First you want to make sure the chainsaw isn’t running (obviously). If you’re on the field, take your finger off the throttle and activate the anti- kickback chain brake. Set it down on a flat surface and turn off the engine. Next, you need to take off the side cover which is usually secured to the body of the chainsaw with a couple of nuts. You will need a T- wrench for this one, most people carry a combination socket tool (scrench) with them while working. An important thing to note here is that some chainsaws have their chain brake integrated into the side cover. Even after you remove the nuts, you will find it hard to remove the side cover. Deactivate the chain brake, and then remove the cover. If you simply yank it off by force, with the chain brake still on, you will never be able to get it back on.
Once the cover is off, grab the nose of the bar and gently pull it sideways to outside in order to release the chain tensioner which will remove the tension from the chain. Now the chain will droop down, and you can safely remove it. Make sure you are wearing gloves, because even a stationary chain can cut your fingers if you grab one of the sharp cutters. Locate the chain tension adjustment screw, on most modern chainsaws it will be on the side, but some models have it located between the bar and bucking spikes.
Take the tension down further, then seat your new saw chain carefully onto the drive sprocket which is located next to the clutch drum. Stretch the chain out and loop it around the guide bar, while making sure that the leading edges on the cutters are facing forward. This is very important, you don’t want the cutters to be pointing in the wrong direction as it will severely hamper the performance of your saw. The cutter tooth is slanted at an angle from front to back, the back is lower and blunt while the face is tall and sharp with an angled edge. That edge needs to be facing forward, and away from the engine. It faces away from the chainsaw at the top of the bar and as it goes around the nose and down the bar, it starts facing into the chainsaw.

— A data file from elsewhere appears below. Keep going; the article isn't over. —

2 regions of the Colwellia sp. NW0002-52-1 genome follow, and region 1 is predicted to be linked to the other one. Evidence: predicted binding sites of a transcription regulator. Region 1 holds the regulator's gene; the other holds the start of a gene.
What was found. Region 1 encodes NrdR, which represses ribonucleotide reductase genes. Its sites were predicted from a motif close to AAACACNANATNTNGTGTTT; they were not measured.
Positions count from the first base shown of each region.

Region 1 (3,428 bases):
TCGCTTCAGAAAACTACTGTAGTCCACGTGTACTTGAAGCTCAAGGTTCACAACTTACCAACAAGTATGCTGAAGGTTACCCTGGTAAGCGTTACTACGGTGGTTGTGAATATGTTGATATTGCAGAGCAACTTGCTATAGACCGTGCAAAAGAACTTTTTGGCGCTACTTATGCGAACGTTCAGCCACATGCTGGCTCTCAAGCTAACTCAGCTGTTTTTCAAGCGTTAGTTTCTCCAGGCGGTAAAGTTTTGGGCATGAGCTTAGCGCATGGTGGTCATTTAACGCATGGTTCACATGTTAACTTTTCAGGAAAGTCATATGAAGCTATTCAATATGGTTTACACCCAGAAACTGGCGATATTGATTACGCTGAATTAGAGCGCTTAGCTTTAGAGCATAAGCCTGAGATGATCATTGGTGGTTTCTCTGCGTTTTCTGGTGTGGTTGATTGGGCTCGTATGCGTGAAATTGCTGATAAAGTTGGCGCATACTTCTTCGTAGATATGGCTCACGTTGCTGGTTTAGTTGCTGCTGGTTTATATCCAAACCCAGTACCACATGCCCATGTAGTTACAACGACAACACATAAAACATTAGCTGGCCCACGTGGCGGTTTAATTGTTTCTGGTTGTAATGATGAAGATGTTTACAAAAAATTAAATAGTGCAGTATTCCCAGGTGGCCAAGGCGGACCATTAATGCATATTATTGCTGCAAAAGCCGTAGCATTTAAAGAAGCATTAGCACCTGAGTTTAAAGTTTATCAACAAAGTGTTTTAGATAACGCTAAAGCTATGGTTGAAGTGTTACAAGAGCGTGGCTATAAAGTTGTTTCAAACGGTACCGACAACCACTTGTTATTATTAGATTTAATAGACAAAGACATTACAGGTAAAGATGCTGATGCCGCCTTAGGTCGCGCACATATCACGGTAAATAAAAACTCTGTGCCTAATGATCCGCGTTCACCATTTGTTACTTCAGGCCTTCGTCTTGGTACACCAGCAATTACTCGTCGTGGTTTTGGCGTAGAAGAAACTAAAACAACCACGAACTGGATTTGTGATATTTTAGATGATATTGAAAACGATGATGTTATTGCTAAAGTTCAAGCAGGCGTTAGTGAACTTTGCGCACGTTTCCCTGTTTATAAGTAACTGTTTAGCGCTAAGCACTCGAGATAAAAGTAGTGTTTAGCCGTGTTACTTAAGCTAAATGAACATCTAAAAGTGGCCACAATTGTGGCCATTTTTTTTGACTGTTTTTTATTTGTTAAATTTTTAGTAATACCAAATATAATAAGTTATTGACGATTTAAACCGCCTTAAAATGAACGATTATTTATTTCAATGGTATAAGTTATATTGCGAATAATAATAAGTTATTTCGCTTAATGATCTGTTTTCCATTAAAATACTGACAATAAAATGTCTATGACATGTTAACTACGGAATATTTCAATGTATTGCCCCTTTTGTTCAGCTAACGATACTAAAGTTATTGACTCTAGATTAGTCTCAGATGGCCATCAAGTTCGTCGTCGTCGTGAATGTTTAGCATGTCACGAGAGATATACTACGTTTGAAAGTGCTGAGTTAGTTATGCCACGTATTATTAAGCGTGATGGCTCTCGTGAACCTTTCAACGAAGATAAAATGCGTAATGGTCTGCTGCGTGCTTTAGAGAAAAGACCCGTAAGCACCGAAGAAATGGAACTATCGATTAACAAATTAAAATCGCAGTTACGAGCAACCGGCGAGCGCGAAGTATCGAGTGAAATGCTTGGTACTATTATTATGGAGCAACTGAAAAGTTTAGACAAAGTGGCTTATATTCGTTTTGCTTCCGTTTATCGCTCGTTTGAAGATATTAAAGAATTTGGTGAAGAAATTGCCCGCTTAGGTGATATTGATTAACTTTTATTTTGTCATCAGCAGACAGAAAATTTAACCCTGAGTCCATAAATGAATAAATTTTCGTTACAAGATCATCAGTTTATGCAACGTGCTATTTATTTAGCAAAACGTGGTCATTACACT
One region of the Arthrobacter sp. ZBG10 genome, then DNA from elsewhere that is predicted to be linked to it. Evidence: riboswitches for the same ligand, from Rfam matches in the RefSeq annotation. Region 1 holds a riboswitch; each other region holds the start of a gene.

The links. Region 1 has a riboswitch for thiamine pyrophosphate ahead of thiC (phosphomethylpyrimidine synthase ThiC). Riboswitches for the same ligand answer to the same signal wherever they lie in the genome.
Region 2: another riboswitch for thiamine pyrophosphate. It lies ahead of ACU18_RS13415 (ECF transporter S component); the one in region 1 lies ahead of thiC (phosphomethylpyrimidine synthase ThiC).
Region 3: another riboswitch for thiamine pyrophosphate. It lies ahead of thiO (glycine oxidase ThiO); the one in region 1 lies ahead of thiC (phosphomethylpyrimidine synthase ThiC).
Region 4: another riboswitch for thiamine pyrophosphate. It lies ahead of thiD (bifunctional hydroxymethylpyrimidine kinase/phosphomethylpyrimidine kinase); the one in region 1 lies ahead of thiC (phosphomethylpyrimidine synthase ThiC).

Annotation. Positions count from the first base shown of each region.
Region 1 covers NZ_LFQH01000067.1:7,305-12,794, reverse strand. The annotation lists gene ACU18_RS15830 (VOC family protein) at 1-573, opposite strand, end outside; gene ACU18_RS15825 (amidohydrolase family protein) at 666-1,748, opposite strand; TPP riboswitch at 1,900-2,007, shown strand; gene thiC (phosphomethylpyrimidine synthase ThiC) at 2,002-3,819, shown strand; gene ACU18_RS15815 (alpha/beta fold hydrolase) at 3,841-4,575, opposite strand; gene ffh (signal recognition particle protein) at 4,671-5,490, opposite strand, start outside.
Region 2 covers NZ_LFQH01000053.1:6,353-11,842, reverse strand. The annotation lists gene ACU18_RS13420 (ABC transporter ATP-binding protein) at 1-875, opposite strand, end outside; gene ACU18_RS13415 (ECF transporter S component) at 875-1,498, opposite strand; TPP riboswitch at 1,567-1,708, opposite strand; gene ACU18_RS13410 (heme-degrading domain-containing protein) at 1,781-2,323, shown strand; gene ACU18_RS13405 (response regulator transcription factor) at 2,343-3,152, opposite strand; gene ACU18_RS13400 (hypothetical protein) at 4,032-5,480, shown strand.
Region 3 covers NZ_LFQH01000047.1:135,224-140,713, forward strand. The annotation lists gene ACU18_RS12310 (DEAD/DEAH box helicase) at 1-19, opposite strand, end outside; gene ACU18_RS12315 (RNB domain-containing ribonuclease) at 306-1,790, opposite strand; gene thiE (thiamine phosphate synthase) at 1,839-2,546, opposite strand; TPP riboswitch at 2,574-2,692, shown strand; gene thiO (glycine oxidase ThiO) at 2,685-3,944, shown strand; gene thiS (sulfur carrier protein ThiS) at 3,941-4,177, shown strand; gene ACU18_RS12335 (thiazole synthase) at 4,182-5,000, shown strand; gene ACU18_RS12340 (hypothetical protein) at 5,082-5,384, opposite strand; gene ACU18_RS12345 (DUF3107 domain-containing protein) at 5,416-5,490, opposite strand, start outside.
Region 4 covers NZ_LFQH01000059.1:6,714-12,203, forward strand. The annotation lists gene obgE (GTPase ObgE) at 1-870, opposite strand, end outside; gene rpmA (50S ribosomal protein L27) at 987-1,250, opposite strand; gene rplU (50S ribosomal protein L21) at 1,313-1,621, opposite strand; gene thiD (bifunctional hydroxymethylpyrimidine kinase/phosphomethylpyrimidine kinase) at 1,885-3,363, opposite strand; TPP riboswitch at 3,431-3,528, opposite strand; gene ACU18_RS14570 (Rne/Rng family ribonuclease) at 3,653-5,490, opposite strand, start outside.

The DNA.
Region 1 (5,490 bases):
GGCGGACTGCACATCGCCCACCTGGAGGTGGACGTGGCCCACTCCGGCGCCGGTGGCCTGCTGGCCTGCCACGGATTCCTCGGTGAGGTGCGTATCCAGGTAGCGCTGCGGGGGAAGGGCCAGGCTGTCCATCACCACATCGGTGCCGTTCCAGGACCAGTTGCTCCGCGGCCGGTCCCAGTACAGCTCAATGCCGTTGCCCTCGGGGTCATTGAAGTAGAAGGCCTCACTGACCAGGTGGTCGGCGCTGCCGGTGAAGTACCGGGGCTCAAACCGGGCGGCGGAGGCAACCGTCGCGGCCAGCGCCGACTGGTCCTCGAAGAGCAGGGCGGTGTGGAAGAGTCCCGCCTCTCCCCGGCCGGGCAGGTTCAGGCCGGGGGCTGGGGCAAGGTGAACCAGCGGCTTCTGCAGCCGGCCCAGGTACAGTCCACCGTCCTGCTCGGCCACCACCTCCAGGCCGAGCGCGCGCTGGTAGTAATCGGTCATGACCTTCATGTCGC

VIDEO | Putting on the Chainsaw Chain Correctly
When you put the bar back on in its regular position, make sure that the tension adjuster pin is sticking out through the hole in the base of the guide bar. Now you can mount the side cover and loosely screw in the securing nuts with your fingers. On all chainsaws, the guide bar will have a bit of room for vertical movement. When you are cutting through wood it will try to move up, so pull it up by holding the nose before you tension the chain. You know the chain tension is just right when you tug on it with your fingers and it snaps back. Don’t tension it too much or you will wear down the bar. You don’t want it to be too loose either, or else it will hang off the bottom of the bar and swing around when you are cutting, forcing the saw to make cut sideways (in the worst case, a loose chain may derail and hit you). Once the chain is tensioned, you can use your T- wrench or combination tool to securely tighten the nuts.